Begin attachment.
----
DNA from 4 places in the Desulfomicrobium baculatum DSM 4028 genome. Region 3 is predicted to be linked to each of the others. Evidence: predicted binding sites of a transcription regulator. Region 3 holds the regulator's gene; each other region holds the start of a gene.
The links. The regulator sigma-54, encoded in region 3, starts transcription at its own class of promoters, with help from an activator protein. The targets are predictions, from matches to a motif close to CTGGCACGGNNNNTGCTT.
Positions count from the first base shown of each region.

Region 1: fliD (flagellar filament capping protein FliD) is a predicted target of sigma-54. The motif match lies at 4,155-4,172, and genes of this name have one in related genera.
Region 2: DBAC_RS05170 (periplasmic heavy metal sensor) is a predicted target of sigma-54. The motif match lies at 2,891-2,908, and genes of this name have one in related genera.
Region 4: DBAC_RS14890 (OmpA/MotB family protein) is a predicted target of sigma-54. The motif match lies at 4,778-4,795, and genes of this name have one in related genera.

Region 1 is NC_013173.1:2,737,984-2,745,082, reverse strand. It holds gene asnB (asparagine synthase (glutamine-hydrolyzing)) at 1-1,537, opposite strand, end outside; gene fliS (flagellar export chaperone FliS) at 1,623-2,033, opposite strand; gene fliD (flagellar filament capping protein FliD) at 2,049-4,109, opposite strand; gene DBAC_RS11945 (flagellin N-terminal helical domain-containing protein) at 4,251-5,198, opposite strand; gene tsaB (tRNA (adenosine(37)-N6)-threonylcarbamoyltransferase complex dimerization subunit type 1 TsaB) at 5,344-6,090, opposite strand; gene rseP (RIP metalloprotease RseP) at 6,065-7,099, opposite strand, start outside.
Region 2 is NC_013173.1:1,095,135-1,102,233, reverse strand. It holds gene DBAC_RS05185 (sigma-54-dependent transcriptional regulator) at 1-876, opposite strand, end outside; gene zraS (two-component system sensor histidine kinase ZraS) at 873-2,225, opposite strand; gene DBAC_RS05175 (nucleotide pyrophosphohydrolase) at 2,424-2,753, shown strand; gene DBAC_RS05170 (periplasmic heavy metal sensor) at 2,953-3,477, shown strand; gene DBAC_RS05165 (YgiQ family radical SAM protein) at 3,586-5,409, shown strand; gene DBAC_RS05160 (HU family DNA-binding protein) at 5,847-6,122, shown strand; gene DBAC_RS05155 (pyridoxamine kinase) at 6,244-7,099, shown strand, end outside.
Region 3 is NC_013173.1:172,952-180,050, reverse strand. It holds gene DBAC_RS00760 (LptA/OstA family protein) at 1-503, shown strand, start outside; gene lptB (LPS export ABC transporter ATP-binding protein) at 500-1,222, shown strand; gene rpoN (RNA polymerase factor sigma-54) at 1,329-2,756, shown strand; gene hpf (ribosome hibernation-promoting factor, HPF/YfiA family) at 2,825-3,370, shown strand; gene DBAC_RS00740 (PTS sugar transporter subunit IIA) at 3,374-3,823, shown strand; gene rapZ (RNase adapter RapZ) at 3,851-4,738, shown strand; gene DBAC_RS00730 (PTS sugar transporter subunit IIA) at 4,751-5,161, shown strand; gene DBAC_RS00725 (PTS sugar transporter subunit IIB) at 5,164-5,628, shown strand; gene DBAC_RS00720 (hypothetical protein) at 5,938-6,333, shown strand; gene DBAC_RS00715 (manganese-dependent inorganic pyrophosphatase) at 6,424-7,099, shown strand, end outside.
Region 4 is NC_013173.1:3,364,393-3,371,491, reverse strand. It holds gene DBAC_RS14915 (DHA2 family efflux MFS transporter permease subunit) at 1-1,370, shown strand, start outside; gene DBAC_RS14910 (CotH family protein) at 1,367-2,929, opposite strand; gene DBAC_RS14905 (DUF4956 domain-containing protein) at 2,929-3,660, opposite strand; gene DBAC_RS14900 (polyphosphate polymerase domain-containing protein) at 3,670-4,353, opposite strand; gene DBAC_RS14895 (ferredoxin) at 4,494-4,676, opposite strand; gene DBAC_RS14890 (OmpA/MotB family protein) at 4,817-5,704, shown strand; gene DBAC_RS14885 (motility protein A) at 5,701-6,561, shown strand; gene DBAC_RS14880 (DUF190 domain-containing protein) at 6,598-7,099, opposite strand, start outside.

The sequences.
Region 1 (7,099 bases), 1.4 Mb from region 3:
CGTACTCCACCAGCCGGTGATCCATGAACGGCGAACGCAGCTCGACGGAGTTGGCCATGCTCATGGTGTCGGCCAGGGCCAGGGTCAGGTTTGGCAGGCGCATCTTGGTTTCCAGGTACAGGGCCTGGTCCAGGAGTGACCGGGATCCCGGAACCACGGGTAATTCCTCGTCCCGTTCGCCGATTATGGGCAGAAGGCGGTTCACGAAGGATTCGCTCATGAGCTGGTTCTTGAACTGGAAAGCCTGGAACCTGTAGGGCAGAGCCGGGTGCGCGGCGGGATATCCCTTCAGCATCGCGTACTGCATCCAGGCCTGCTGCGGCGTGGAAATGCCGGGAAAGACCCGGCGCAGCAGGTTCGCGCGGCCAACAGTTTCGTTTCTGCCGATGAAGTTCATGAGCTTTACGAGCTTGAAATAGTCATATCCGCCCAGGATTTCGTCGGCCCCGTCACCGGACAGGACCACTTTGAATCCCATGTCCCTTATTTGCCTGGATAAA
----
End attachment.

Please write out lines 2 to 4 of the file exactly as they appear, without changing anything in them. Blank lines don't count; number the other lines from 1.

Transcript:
The links. The regulator sigma-54, encoded in region 3, starts transcription at its own class of promoters, with help from an activator protein. The targets are predictions, from matches to a motif close to CTGGCACGGNNNNTGCTT.
Positions count from the first base shown of each region.

Region 1: fliD (flagellar filament capping protein FliD) is a predicted target of sigma-54. The motif match lies at 4,155-4,172, and genes of this name have one in related genera.